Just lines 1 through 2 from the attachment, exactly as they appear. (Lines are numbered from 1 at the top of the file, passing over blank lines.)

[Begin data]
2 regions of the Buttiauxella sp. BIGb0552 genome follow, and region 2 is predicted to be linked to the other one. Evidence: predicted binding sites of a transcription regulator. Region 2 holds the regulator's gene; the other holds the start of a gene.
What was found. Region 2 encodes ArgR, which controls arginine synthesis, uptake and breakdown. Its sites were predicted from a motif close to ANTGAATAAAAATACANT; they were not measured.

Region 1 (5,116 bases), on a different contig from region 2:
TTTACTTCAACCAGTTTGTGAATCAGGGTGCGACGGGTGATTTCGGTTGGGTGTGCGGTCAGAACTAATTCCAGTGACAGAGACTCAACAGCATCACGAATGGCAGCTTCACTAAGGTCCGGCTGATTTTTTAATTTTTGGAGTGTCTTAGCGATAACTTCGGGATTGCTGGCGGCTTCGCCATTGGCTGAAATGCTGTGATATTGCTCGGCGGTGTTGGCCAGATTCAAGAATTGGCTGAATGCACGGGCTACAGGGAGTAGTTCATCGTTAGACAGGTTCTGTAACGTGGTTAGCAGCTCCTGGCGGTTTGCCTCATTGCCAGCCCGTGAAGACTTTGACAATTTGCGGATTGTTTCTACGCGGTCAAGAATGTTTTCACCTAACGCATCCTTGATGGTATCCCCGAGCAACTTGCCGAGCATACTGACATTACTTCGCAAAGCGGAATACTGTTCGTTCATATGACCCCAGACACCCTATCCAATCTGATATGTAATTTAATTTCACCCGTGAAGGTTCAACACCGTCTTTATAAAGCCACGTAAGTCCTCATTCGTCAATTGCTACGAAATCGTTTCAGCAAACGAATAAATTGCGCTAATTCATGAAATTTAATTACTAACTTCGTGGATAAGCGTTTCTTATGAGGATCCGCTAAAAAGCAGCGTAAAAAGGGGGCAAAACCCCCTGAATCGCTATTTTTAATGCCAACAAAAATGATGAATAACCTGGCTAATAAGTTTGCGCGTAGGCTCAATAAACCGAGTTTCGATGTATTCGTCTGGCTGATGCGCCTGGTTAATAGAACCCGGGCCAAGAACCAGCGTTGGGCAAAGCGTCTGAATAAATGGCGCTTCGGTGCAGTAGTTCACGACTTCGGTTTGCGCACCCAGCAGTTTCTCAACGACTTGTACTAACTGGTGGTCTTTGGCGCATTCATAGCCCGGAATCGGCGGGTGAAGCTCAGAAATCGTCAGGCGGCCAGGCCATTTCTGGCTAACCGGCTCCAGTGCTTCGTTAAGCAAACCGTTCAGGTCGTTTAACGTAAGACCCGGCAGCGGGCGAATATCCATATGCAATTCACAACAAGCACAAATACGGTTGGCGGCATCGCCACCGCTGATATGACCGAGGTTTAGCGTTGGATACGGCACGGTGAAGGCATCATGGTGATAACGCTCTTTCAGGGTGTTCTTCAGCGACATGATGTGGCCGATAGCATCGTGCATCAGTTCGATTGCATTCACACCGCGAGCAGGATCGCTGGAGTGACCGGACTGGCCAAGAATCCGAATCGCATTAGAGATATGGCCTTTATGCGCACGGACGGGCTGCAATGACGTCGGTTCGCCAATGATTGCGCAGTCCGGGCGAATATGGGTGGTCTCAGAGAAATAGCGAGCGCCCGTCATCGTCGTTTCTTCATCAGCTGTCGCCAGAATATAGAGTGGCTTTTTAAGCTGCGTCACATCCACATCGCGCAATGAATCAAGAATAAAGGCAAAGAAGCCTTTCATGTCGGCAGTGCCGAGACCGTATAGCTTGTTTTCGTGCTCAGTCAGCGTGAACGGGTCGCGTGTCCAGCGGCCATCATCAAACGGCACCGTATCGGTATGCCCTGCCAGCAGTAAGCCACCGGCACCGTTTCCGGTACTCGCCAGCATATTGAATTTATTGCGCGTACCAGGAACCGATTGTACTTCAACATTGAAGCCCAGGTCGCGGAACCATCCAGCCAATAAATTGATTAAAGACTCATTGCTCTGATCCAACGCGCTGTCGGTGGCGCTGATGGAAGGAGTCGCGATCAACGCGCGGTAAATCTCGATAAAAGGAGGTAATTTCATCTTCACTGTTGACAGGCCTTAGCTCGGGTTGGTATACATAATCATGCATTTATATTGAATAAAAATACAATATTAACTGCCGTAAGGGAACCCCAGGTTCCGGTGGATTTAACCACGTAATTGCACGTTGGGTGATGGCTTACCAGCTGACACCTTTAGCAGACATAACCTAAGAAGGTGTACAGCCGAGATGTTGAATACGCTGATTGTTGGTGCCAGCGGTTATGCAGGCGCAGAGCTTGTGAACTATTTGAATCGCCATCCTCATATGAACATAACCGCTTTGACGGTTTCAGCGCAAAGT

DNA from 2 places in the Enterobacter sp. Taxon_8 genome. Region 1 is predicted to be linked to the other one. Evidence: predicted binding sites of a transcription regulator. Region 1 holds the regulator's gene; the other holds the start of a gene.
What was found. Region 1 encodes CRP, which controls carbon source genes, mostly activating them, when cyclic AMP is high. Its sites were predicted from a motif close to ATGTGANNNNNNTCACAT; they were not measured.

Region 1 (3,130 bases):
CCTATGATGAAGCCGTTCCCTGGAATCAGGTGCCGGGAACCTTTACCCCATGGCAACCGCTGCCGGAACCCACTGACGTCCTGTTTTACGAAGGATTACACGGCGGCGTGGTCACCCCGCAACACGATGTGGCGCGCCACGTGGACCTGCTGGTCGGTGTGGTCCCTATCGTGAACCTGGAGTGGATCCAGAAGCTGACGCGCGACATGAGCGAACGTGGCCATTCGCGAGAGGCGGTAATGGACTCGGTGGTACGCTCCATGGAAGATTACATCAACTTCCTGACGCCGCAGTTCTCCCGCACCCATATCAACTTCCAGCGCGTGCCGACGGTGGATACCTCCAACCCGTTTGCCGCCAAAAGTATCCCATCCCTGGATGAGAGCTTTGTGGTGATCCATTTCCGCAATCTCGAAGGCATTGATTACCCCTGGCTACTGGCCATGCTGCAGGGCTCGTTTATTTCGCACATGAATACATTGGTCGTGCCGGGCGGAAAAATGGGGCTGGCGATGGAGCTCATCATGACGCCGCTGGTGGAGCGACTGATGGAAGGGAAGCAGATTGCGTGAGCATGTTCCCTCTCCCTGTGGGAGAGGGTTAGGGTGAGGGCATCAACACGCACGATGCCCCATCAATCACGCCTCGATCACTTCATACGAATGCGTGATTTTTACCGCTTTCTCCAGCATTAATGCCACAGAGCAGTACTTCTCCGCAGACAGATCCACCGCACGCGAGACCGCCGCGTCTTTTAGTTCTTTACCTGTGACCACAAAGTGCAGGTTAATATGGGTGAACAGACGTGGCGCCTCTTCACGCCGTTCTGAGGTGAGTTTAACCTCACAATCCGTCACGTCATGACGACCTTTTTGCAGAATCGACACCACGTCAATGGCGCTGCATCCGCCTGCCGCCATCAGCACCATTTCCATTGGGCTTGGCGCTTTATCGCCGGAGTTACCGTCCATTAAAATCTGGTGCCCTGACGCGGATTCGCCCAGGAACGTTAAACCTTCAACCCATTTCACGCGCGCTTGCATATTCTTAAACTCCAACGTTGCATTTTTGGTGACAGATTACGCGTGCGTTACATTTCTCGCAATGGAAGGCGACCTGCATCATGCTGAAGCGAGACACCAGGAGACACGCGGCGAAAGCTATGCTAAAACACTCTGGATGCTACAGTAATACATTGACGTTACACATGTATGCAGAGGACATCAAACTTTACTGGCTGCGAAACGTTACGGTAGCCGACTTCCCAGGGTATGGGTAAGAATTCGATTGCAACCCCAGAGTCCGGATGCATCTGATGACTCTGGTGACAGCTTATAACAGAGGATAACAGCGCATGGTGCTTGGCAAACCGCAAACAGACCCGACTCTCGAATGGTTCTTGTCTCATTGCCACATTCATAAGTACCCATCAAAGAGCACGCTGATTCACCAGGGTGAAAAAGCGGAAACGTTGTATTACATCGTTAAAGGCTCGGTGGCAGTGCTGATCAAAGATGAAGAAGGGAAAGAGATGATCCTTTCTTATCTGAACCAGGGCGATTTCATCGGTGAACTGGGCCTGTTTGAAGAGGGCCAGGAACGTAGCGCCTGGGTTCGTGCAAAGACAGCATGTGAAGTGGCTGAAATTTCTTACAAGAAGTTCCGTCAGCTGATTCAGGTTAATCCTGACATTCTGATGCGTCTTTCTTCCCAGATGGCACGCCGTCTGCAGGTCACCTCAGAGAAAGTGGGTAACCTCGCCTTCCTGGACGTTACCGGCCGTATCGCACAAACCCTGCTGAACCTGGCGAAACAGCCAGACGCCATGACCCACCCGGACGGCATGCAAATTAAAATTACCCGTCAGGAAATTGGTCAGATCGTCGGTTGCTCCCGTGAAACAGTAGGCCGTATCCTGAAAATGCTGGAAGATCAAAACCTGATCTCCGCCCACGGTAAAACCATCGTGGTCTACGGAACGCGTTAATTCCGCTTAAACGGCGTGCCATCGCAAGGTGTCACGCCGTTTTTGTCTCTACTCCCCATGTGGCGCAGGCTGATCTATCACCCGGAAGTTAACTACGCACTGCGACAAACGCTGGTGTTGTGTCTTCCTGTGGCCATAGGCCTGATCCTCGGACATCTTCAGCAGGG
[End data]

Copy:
2 regions of the Buttiauxella sp. BIGb0552 genome follow, and region 2 is predicted to be linked to the other one. Evidence: predicted binding sites of a transcription regulator. Region 2 holds the regulator's gene; the other holds the start of a gene.
What was found. Region 2 encodes ArgR, which controls arginine synthesis, uptake and breakdown. Its sites were predicted from a motif close to ANTGAATAAAAATACANT; they were not measured.